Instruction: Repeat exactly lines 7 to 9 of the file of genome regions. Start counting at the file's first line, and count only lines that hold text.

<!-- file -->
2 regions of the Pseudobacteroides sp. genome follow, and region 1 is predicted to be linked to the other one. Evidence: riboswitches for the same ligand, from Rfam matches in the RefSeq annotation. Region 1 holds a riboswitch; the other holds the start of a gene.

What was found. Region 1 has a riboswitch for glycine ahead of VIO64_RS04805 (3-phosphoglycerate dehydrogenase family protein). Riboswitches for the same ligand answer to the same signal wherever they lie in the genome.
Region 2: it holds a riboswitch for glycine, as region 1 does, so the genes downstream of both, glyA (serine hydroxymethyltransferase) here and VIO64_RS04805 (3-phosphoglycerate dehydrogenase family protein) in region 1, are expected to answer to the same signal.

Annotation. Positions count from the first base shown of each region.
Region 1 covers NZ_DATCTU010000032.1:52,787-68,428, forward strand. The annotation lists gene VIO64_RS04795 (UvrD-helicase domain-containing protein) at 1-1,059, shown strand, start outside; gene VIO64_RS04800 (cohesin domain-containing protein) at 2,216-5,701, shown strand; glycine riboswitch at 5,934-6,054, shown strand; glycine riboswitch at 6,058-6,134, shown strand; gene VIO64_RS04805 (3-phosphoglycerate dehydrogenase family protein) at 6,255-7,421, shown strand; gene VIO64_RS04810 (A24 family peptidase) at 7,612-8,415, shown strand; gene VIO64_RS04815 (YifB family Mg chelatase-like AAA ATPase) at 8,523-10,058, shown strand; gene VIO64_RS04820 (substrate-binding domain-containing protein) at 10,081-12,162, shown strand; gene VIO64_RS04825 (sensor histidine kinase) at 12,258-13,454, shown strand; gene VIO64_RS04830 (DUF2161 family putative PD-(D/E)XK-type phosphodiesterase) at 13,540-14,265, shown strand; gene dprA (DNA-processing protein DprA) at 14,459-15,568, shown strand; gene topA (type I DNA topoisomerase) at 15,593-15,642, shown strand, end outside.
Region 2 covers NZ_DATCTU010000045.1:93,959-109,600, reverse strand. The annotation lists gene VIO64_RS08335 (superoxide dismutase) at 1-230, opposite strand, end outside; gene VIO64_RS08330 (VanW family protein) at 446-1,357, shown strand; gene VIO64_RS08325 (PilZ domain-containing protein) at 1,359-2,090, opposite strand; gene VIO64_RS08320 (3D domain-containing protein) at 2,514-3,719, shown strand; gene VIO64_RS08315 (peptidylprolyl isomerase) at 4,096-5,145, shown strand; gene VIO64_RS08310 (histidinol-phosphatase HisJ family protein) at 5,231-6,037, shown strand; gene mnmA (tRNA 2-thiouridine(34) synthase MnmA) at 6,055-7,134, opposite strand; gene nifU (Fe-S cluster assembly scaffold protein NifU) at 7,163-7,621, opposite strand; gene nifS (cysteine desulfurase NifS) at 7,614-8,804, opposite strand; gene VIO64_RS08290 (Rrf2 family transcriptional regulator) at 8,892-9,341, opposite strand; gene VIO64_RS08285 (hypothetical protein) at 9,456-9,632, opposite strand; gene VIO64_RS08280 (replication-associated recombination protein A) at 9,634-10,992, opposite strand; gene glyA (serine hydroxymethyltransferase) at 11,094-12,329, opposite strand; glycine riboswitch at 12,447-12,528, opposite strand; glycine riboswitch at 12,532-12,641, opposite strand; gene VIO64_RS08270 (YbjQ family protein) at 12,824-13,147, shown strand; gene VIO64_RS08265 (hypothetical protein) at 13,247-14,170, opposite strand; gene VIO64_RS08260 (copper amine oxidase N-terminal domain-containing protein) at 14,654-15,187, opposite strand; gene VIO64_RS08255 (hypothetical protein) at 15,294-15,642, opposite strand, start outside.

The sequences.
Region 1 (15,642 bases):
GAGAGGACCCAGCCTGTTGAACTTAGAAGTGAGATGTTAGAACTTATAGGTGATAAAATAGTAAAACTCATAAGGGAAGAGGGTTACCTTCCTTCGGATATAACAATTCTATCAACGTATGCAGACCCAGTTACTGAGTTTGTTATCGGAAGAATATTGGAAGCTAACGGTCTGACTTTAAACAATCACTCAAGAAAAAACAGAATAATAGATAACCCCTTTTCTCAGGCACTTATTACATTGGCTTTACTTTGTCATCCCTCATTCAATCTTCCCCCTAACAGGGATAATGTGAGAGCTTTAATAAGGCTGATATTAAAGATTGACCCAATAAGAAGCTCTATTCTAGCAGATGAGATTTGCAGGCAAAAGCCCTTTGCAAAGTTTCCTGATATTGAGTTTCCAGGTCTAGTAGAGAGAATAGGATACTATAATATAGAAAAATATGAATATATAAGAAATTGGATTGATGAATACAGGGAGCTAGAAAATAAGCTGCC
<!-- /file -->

The sequences.
Region 1 (15,642 bases):
GAGAGGACCCAGCCTGTTGAACTTAGAAGTGAGATGTTAGAACTTATAGGTGATAAAATAGTAAAACTCATAAGGGAAGAGGGTTACCTTCCTTCGGATATAACAATTCTATCAACGTATGCAGACCCAGTTACTGAGTTTGTTATCGGAAGAATATTGGAAGCTAACGGTCTGACTTTAAACAATCACTCAAGAAAAAACAGAATAATAGATAACCCCTTTTCTCAGGCACTTATTACATTGGCTTTACTTTGTCATCCCTCATTCAATCTTCCCCCTAACAGGGATAATGTGAGAGCTTTAATAAGGCTGATATTAAAGATTGACCCAATAAGAAGCTCTATTCTAGCAGATGAGATTTGCAGGCAAAAGCCCTTTGCAAAGTTTCCTGATATTGAGTTTCCAGGTCTAGTAGAGAGAATAGGATACTATAATATAGAAAAATATGAATATATAAGAAATTGGATTGATGAATACAGGGAGCTAGAAAATAAGCTGCC